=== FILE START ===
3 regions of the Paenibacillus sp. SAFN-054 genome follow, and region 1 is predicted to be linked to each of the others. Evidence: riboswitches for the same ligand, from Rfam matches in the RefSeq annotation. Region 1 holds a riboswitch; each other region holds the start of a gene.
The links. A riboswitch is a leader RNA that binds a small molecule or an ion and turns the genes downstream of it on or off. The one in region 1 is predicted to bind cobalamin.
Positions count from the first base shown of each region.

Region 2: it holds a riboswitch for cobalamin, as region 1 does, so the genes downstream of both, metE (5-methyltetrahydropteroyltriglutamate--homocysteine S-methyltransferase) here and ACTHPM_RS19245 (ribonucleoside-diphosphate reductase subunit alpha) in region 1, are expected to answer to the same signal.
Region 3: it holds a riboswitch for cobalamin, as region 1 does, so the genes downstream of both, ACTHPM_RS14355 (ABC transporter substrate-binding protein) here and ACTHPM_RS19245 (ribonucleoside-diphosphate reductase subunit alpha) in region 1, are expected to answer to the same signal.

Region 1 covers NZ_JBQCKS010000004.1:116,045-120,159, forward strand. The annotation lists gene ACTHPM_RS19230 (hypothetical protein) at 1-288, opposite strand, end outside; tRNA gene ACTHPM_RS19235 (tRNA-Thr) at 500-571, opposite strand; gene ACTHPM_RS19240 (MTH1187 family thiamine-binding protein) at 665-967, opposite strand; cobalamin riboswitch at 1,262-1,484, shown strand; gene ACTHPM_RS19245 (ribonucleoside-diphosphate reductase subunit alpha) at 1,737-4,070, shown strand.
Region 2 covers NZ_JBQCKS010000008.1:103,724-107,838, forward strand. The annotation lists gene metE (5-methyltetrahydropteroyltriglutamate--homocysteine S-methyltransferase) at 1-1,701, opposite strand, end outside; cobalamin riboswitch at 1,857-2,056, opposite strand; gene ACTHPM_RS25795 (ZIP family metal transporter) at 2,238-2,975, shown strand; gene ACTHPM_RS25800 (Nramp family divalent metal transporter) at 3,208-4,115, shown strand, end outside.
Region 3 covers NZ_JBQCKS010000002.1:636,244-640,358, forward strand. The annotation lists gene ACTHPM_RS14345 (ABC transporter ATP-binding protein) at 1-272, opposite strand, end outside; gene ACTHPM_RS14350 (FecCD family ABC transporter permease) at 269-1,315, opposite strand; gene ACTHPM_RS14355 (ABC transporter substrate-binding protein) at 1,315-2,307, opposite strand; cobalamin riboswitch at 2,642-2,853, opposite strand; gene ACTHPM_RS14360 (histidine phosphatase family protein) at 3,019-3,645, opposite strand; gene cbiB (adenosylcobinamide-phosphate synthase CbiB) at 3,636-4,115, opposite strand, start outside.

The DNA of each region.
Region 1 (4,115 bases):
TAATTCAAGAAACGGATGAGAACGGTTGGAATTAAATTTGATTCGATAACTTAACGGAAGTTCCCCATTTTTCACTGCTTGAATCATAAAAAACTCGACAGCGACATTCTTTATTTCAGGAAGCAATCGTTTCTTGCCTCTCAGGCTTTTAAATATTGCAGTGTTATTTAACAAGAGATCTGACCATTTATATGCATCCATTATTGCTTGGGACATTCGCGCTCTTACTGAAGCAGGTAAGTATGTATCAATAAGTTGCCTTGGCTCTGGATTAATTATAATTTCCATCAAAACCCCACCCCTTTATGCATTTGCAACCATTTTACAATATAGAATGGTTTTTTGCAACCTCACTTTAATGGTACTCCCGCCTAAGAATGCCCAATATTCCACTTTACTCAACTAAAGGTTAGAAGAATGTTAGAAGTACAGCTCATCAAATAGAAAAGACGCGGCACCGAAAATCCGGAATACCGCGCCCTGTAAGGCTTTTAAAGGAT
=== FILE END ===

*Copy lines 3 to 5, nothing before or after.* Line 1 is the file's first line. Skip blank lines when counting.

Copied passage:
Positions count from the first base shown of each region.

Region 2: it holds a riboswitch for cobalamin, as region 1 does, so the genes downstream of both, metE (5-methyltetrahydropteroyltriglutamate--homocysteine S-methyltransferase) here and ACTHPM_RS19245 (ribonucleoside-diphosphate reductase subunit alpha) in region 1, are expected to answer to the same signal.
Region 3: it holds a riboswitch for cobalamin, as region 1 does, so the genes downstream of both, ACTHPM_RS14355 (ABC transporter substrate-binding protein) here and ACTHPM_RS19245 (ribonucleoside-diphosphate reductase subunit alpha) in region 1, are expected to answer to the same signal.